Field of Science

Elemental Tales: Get the lead out!

Workers manufacturing the pigment white lead (Pb(OH)2.2PbCO3 apparently made a habit of adding dilute sulfuric acid to their drinking water to prevent lead poisoning. The reaction of the sulfate ions (SO42-) with the aqueous lead ions (Pb2+) forms an insoluble precipitate of lead sulfate, effectively removing the lead from the water (as long as you let the precipipate settle before drinking!). This risk of lead poisoning in these workers was so high that it was referred to as "painter's colic".


  1. Once again, many years ago one summer I did a short internship in a textile plant back in Turkey. I used to eat my lunch in a big lunch room with all the other workers. Everyday in addition to some main course, we were given yogurt. The rationale, according to my fellow workers, was that yogurt was supposed to prevent or lessen the effects of any accidental poisoning from the dyes they were using. There was probably some scientific basis for that, but I never figured what it was. Perhaps, the lactic acid in yogurt also binds lead & other metal ions & makes them less bioavailable.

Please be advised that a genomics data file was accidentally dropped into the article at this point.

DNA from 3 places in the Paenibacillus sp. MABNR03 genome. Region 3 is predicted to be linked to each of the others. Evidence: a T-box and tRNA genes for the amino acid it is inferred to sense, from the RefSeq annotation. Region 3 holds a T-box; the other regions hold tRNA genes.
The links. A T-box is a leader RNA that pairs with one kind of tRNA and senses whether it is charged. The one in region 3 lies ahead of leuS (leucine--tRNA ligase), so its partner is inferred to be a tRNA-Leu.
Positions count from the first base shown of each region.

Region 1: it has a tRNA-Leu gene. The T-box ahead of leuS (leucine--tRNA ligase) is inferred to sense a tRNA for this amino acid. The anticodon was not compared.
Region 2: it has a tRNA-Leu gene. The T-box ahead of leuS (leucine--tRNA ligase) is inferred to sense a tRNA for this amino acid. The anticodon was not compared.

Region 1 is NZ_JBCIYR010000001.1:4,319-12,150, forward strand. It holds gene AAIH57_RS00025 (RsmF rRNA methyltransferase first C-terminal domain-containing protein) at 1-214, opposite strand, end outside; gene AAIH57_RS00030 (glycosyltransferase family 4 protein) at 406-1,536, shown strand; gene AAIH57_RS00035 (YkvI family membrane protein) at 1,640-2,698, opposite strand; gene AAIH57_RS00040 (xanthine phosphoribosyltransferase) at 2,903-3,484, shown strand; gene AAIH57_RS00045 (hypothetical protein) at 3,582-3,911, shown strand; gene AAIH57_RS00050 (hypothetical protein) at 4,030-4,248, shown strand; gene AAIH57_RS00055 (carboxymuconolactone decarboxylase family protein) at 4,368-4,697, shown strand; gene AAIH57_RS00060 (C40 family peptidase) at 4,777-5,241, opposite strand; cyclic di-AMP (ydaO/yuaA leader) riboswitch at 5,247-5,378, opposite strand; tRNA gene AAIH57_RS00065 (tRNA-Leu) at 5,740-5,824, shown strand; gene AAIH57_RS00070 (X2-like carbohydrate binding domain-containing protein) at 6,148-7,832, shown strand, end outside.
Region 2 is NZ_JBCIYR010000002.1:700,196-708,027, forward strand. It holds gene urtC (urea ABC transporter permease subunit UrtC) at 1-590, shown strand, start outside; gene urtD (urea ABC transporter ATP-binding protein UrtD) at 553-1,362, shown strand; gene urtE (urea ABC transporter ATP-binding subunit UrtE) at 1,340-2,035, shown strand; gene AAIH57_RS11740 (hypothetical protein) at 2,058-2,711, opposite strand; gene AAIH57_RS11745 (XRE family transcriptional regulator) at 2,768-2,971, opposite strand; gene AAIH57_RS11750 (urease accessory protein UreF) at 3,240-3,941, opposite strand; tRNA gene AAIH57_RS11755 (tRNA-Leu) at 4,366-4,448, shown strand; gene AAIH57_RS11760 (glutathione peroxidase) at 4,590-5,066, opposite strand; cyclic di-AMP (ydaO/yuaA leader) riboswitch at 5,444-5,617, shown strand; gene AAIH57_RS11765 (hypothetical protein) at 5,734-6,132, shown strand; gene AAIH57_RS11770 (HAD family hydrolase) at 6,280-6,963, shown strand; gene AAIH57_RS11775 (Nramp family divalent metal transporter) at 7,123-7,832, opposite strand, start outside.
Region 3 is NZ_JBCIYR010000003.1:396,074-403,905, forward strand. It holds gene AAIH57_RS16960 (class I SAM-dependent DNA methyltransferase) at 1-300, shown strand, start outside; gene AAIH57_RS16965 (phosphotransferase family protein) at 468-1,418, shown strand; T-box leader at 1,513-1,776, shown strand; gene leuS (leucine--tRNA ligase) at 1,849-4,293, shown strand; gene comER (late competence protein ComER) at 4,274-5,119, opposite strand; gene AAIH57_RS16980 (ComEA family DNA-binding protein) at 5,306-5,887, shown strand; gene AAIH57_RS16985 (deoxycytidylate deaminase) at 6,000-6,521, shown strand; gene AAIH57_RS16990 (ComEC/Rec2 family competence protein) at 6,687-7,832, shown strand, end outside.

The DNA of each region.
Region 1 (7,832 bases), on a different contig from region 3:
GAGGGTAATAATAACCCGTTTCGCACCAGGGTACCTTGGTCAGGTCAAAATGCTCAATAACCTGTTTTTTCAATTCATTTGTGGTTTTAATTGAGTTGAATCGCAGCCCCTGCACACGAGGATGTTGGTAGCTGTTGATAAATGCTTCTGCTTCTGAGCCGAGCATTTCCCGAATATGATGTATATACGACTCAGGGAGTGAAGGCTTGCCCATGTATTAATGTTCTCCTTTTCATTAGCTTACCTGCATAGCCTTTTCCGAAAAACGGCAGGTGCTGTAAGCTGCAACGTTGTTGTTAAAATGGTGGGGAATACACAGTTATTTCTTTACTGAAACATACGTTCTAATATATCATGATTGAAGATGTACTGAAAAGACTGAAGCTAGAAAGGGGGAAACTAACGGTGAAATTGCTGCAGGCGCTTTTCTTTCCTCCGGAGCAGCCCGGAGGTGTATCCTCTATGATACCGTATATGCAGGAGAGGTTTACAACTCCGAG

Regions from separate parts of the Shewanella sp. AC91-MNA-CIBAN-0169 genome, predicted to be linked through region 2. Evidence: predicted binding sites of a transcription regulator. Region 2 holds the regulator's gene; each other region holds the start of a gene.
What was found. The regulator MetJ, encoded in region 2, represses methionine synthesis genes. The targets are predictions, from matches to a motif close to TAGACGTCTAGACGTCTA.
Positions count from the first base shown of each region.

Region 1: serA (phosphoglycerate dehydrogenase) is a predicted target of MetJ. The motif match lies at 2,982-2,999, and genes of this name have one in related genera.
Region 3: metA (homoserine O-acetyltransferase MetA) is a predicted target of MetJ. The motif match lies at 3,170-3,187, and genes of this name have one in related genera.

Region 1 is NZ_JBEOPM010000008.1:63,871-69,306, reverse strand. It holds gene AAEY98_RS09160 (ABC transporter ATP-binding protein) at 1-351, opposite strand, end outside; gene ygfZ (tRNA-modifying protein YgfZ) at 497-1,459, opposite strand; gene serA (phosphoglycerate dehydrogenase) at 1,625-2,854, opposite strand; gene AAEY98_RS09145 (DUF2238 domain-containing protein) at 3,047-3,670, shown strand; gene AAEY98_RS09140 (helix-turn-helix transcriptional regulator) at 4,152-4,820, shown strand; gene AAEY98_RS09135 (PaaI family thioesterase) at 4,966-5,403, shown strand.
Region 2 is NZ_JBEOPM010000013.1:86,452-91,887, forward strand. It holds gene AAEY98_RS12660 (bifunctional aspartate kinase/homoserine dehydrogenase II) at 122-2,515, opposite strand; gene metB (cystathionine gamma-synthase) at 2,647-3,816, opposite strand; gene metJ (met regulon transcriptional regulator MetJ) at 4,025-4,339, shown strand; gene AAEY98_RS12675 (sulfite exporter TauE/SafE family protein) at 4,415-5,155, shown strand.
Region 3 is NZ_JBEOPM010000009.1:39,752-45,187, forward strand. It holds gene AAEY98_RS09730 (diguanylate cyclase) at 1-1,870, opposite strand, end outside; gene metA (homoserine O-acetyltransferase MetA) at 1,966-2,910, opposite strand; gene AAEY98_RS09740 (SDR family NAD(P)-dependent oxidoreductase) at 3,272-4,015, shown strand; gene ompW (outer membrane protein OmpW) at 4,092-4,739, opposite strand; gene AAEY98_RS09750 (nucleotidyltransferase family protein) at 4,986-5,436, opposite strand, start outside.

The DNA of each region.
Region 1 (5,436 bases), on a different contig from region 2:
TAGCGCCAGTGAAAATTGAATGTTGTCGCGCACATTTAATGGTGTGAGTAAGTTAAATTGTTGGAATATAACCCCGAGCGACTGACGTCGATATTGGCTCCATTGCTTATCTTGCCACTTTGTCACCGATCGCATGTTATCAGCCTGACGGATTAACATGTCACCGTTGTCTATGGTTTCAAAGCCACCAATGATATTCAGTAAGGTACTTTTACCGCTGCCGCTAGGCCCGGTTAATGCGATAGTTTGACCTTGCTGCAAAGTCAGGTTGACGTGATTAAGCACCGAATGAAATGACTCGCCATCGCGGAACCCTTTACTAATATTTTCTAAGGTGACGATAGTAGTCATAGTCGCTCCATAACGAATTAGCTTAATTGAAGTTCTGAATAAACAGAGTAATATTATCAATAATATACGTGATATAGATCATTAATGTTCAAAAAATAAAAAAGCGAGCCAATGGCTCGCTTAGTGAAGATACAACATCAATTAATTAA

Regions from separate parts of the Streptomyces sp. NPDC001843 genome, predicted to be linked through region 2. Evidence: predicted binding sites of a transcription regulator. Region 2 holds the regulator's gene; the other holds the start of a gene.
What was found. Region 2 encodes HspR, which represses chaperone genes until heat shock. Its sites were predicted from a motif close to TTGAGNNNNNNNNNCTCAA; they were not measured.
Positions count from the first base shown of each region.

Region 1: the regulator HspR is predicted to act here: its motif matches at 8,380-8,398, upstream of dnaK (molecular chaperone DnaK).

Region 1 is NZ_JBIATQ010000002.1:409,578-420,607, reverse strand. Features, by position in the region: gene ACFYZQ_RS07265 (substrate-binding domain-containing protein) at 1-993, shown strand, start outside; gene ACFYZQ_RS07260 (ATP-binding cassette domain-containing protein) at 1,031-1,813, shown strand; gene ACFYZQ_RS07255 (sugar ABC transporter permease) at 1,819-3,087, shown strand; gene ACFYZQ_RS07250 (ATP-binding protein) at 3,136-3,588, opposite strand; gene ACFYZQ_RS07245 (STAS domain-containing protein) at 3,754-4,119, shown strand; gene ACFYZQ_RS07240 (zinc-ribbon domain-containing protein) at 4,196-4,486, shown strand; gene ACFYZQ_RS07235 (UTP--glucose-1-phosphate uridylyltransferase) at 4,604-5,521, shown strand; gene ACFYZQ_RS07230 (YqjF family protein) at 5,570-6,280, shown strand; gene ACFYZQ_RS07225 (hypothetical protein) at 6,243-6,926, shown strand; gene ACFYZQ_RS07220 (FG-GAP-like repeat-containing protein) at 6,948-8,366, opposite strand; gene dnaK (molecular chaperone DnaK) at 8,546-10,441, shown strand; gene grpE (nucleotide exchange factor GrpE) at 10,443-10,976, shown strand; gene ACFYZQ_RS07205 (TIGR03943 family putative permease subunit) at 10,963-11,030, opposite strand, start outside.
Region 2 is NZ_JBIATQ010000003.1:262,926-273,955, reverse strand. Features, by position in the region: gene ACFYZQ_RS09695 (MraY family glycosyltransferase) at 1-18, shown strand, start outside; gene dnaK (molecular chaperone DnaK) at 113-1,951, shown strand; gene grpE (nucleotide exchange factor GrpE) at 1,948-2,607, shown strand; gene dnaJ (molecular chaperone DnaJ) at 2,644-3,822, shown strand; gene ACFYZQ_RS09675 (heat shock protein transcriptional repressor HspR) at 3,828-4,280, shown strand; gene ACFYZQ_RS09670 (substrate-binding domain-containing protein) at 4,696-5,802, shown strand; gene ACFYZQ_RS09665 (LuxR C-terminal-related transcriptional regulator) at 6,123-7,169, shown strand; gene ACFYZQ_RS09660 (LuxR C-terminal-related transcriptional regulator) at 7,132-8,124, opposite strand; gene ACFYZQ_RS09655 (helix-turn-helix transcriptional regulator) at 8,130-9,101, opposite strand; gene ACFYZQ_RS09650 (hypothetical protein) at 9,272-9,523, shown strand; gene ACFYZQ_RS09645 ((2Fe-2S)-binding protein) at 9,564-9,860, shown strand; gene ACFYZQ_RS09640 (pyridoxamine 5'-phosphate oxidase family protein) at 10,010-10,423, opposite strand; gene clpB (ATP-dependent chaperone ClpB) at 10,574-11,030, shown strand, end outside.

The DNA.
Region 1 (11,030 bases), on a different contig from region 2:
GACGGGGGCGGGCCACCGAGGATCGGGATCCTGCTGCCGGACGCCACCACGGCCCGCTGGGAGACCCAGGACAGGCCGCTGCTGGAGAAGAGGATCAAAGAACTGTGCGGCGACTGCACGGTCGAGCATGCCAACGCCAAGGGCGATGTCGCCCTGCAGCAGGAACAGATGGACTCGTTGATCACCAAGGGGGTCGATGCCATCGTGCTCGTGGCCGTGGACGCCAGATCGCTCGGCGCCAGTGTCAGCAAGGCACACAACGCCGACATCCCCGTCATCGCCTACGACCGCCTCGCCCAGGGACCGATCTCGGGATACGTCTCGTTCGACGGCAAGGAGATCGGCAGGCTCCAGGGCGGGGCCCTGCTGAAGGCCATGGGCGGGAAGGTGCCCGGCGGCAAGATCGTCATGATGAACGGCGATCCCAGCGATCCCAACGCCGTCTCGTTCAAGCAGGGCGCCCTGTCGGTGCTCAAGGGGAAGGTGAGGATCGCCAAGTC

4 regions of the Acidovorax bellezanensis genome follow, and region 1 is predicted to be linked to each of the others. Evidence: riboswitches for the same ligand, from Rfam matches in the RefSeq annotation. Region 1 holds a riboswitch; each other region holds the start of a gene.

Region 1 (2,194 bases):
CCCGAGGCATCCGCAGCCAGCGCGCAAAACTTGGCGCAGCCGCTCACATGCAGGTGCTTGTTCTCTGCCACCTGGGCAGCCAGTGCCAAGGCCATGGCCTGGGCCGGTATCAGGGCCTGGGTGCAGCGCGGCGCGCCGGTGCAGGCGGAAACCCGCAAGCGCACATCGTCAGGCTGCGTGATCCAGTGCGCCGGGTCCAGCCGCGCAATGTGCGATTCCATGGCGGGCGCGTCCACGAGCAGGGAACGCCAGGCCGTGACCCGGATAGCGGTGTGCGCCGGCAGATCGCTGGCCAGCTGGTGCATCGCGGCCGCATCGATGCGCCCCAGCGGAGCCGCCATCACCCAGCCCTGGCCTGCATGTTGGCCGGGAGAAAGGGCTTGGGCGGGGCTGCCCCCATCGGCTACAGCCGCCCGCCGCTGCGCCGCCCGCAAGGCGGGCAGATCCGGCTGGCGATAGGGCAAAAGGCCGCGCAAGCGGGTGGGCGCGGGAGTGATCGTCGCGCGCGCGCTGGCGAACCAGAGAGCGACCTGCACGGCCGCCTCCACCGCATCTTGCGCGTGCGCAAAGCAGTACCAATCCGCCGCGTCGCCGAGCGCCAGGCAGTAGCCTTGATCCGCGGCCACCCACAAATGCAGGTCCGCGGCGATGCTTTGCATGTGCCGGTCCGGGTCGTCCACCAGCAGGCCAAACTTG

2. So I did a little research to discover its the calcium which displaces the lead on binding sites in the I'll keep eating my good Greek yogurt!

  3. Thanks Michelle. Very interesting!

  4. Perhaps I'm being stupid, but doesn't it make more sense to get enough water from home and use it at the factory? I mean, it must be easier to carry lot of water than a lot of sulfuric acid!

    I'm sorry, I did not mean to be sarcastic, just thought it was an odd way to solve a problem, though I guess student of chemistry would be more keen on the sulfuric acid way of solving it.

    Interesting tidbit, though, thanks


Markup Key:
- <b>bold</b> = bold
- <i>italic</i> = italic
- <a href="">FoS</a> = FoS